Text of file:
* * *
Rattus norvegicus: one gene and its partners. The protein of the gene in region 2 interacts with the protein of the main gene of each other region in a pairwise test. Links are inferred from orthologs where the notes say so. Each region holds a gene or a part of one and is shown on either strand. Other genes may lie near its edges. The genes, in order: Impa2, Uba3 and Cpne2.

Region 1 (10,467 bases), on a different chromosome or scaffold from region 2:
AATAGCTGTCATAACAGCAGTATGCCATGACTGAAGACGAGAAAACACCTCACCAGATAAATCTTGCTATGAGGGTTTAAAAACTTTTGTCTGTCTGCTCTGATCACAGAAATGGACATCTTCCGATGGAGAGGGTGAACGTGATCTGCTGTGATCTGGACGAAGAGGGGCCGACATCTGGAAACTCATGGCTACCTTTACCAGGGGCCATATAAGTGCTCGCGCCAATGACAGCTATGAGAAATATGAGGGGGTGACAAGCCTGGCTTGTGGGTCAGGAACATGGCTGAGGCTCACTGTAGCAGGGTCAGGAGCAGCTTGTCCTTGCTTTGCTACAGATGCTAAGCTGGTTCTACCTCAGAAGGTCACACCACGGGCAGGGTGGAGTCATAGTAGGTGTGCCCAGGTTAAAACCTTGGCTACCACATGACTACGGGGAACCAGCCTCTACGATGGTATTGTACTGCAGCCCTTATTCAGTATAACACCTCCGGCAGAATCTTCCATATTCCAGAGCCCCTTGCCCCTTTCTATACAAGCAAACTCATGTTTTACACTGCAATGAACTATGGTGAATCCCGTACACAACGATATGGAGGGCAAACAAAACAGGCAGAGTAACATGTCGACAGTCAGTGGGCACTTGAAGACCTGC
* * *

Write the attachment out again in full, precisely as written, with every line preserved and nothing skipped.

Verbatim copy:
Rattus norvegicus: one gene and its partners. The protein of the gene in region 2 interacts with the protein of the main gene of each other region in a pairwise test. Links are inferred from orthologs where the notes say so. Each region holds a gene or a part of one and is shown on either strand. Other genes may lie near its edges. The genes, in order: Impa2, Uba3 and Cpne2.

Region 1 (10,467 bases), on a different chromosome or scaffold from region 2:
AATAGCTGTCATAACAGCAGTATGCCATGACTGAAGACGAGAAAACACCTCACCAGATAAATCTTGCTATGAGGGTTTAAAAACTTTTGTCTGTCTGCTCTGATCACAGAAATGGACATCTTCCGATGGAGAGGGTGAACGTGATCTGCTGTGATCTGGACGAAGAGGGGCCGACATCTGGAAACTCATGGCTACCTTTACCAGGGGCCATATAAGTGCTCGCGCCAATGACAGCTATGAGAAATATGAGGGGGTGACAAGCCTGGCTTGTGGGTCAGGAACATGGCTGAGGCTCACTGTAGCAGGGTCAGGAGCAGCTTGTCCTTGCTTTGCTACAGATGCTAAGCTGGTTCTACCTCAGAAGGTCACACCACGGGCAGGGTGGAGTCATAGTAGGTGTGCCCAGGTTAAAACCTTGGCTACCACATGACTACGGGGAACCAGCCTCTACGATGGTATTGTACTGCAGCCCTTATTCAGTATAACACCTCCGGCAGAATCTTCCATATTCCAGAGCCCCTTGCCCCTTTCTATACAAGCAAACTCATGTTTTACACTGCAATGAACTATGGTGAATCCCGTACACAACGATATGGAGGGCAAACAAAACAGGCAGAGTAACATGTCGACAGTCAGTGGGCACTTGAAGACCTGC